Slamcon and Nerd HQ : Is SDCC’S future in off-site events?
This is End of Show’s fourth consecutive year at San Diego Comic-Con and the first year where it was the independent off-site events which made up most of the highlights for us. Off-sites have been happenning at SDCC for a long long time but this time something was different – suddenly the off-sites weren’t just a nice bonus for those who couldn’t get tickets, or a sideshow to the main event. Zachary Levi’s Nerd HQ and Syfy party alternative Slamcon were just two good examples of independent events overshadowing what went on at the convention centre and creating a grass roots movement of attendees who are bored with lines, lists and velvet ropes.
In 1995, a group of filmmakers who were rejected from the Sundance Film Festival started their own called Slamdance, in their own words it was ‘born out of rejection’. This year a group of creatives who were never going to get into the exclusive Syfy party on the Saturday night of Comic-Con organised their own event, named Slamcon in honour of Slamdance and held at the last minute on the mezzanine level of the Hyatt hotel. No room hire was paid for, the idea was to show up and congregate somewhere where nobody would be stopped by a doorman or rejected from a VIP area. Invite was in person or over twitter, so everyone and anyone showed up, from regular comic-con attendees to actors, writers, comic book artists and people who had never even attended comic-con but could hear the party going on and wanted to join in.
The event was the brainchild of actors Brea Grant and Todd Stashwick, comic artist Dennis Calero and Warehouse 13 story editor Deric A. Hughes. Some time on the evening of Saturday July 23rd, when the likes of Zachary Levi and Felicia Day were getting ready to walk the red carpet of the Syfy/E! party at the Hotel Solamar, Grant tweeted that Slamcon would start at the Hyatt at 9pm. When EOS arrived at 8.30 there was a grand total of five people waiting for the event to start. By midnight, and as many were turned away from Syfy’s bash, the number rose to triple figures, among them writers for Eureka, Supernatural and Warehouse 13, actor Chad Michael Murray (One Tree Hill) and a crowd of comic-writers and artists fresh from winning Eisners. There was one rule of thumb – if you’re not on the list, that’s because there is no list. By the time #slamcon started to trend on twitter what had started out as a last minute tweetup had attendees begging the organisers to repeat the event every year. Indeed, when I caught up with a surprisingly fresh-faced Todd Stashwick (Heroes, Supernatural) the next day at the booth for his comic Devil Inside (a collaboration with Calero), he stated that he hoped this would become a comic-con tradition.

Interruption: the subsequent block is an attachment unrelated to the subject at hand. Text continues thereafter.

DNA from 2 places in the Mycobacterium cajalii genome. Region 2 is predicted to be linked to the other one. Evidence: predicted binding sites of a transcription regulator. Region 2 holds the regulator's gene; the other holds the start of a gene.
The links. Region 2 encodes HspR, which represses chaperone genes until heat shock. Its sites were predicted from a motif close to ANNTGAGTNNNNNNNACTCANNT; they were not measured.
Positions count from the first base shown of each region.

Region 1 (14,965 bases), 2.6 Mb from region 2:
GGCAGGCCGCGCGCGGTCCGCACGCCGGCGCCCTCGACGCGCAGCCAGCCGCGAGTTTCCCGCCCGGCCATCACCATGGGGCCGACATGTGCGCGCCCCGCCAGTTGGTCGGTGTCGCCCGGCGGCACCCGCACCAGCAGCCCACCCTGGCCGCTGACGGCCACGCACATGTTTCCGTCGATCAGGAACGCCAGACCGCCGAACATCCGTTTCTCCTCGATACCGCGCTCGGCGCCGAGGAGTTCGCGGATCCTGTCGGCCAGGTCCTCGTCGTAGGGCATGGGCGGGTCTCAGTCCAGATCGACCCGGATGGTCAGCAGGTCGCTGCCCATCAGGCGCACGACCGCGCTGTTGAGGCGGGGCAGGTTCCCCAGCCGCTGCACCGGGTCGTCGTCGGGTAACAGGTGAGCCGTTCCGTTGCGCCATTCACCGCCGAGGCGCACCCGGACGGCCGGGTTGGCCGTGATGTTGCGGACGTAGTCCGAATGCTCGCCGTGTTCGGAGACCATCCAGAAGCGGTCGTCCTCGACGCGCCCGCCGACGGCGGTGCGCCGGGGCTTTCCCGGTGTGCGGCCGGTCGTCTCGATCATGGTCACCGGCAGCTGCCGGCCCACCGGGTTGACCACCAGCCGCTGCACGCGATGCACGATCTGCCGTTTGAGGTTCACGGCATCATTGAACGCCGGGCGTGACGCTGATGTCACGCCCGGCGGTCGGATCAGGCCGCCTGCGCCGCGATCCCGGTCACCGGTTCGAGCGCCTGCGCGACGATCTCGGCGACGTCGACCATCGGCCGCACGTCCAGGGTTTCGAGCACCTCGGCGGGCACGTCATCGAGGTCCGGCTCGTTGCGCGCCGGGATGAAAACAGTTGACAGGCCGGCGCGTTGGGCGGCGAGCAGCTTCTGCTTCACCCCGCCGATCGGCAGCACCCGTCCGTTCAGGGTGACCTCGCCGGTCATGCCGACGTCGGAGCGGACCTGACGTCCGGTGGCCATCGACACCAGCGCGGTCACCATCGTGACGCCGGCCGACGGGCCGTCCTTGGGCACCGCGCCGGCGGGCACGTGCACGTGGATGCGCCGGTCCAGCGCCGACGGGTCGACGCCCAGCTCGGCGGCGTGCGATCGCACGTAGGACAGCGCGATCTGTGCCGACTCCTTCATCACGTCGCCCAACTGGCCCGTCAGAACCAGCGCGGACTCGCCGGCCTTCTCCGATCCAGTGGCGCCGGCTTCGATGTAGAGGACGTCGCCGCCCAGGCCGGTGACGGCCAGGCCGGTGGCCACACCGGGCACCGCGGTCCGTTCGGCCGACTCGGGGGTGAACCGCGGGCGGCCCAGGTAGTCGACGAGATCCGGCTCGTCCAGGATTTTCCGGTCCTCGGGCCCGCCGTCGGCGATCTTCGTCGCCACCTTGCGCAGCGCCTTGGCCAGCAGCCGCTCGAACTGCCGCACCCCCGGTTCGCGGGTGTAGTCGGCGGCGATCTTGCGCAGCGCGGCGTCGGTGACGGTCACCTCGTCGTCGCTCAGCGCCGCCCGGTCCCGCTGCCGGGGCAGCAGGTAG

One man who did make it into the Syfy party was Chuck’s Zachary Levi, who came up with the hugely popular Nerd HQ, a redecorated Jolt ‘n’ Joes Sports Bar on Fourth and J. Levi installed X Boxes and a merchandise stand downstairs and upstairs held panels which were limited to 2oo seats. Zachary Quinto (Star Trek, Heroes), who featured on a panel for his company’s new graphic novel release Mr Murder Is Dead, commented “I love the idea of Nerd HQ because it means I don’t have to set foot on the floor of the convention centre.” The panels were mostly sold out before Comic-Con even began, tickets cost $20 and all of the profits went to Operation Smile which provides facial surgery for people in developing countries.
Nerd HQ filled a gap which Comic-Con could never hope to – it provided the true hardcore fans an opportunity to see their idols without camping out in the same room all day or having to take part in a draw to win the chance of an autograph. The sheer size of the con means that actors have no time to stand and chat to fans outside quickly filling rooms nor the inclination to hold impromptu photo shoots and signings where so much of Comic-con has become about grabbing all that you can get as quickly as you can. One Slamcon attendee commented “Comic-Con used to be all about geeks getting together and having fun, but it’s increasingly becoming an ‘us and them’ situation.” A comic book professional told me “They’re trying to bounce the comics out of the event, they put us in the corner and try to dissuade us from coming because now the comic book writers they want to feature are all TV stars and actors.”
So as Comic-con expands and tickets are harder to come by, are we approaching the day when the off-site events become a draw all of their own? It certainly only took a year for the Edinburgh Fringe Festival (now the largest arts festival in the world) to break away from the Edinburgh International Festival and market itself as an inclusive alternative. If Nerd HQ and Slamcon, along with comic book off-site event Tr!ckster, manage to keep it up, then SDCC won’t be the only attraction in town when July rolls around in 2012.